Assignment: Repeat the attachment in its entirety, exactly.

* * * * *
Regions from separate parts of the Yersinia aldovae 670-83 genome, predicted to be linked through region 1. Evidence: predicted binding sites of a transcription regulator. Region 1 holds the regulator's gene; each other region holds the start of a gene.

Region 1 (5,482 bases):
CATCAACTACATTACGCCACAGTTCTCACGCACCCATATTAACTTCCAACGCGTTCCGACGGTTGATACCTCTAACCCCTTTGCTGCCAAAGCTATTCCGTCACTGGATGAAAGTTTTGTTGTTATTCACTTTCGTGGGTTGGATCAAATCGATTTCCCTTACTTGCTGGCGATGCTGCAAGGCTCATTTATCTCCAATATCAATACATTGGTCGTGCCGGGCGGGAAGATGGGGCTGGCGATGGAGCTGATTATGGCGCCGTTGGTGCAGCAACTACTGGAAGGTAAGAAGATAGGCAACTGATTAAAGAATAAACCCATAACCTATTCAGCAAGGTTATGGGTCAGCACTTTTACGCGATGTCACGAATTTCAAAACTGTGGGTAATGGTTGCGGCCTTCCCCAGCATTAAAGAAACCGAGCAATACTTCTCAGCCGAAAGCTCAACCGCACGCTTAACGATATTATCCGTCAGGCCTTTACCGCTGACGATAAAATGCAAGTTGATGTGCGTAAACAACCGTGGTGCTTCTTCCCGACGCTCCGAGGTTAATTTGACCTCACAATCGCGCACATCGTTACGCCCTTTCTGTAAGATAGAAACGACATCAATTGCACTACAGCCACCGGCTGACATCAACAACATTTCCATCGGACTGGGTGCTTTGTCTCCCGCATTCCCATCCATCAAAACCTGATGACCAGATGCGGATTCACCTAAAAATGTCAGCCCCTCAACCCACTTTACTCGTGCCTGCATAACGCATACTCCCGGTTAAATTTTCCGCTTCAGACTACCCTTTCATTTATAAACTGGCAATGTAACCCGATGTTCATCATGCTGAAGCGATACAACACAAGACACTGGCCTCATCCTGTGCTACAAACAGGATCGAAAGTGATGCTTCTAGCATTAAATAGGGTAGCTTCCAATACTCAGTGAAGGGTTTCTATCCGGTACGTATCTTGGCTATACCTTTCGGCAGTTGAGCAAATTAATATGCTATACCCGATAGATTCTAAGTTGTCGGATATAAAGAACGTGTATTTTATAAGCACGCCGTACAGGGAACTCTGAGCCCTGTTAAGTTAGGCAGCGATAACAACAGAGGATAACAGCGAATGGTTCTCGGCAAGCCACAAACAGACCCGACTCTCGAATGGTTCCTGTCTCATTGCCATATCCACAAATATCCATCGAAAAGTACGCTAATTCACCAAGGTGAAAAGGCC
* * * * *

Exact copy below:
Regions from separate parts of the Yersinia aldovae 670-83 genome, predicted to be linked through region 1. Evidence: predicted binding sites of a transcription regulator. Region 1 holds the regulator's gene; each other region holds the start of a gene.

Region 1 (5,482 bases):
CATCAACTACATTACGCCACAGTTCTCACGCACCCATATTAACTTCCAACGCGTTCCGACGGTTGATACCTCTAACCCCTTTGCTGCCAAAGCTATTCCGTCACTGGATGAAAGTTTTGTTGTTATTCACTTTCGTGGGTTGGATCAAATCGATTTCCCTTACTTGCTGGCGATGCTGCAAGGCTCATTTATCTCCAATATCAATACATTGGTCGTGCCGGGCGGGAAGATGGGGCTGGCGATGGAGCTGATTATGGCGCCGTTGGTGCAGCAACTACTGGAAGGTAAGAAGATAGGCAACTGATTAAAGAATAAACCCATAACCTATTCAGCAAGGTTATGGGTCAGCACTTTTACGCGATGTCACGAATTTCAAAACTGTGGGTAATGGTTGCGGCCTTCCCCAGCATTAAAGAAACCGAGCAATACTTCTCAGCCGAAAGCTCAACCGCACGCTTAACGATATTATCCGTCAGGCCTTTACCGCTGACGATAAAATGCAAGTTGATGTGCGTAAACAACCGTGGTGCTTCTTCCCGACGCTCCGAGGTTAATTTGACCTCACAATCGCGCACATCGTTACGCCCTTTCTGTAAGATAGAAACGACATCAATTGCACTACAGCCACCGGCTGACATCAACAACATTTCCATCGGACTGGGTGCTTTGTCTCCCGCATTCCCATCCATCAAAACCTGATGACCAGATGCGGATTCACCTAAAAATGTCAGCCCCTCAACCCACTTTACTCGTGCCTGCATAACGCATACTCCCGGTTAAATTTTCCGCTTCAGACTACCCTTTCATTTATAAACTGGCAATGTAACCCGATGTTCATCATGCTGAAGCGATACAACACAAGACACTGGCCTCATCCTGTGCTACAAACAGGATCGAAAGTGATGCTTCTAGCATTAAATAGGGTAGCTTCCAATACTCAGTGAAGGGTTTCTATCCGGTACGTATCTTGGCTATACCTTTCGGCAGTTGAGCAAATTAATATGCTATACCCGATAGATTCTAAGTTGTCGGATATAAAGAACGTGTATTTTATAAGCACGCCGTACAGGGAACTCTGAGCCCTGTTAAGTTAGGCAGCGATAACAACAGAGGATAACAGCGAATGGTTCTCGGCAAGCCACAAACAGACCCGACTCTCGAATGGTTCCTGTCTCATTGCCATATCCACAAATATCCATCGAAAAGTACGCTAATTCACCAAGGTGAAAAGGCC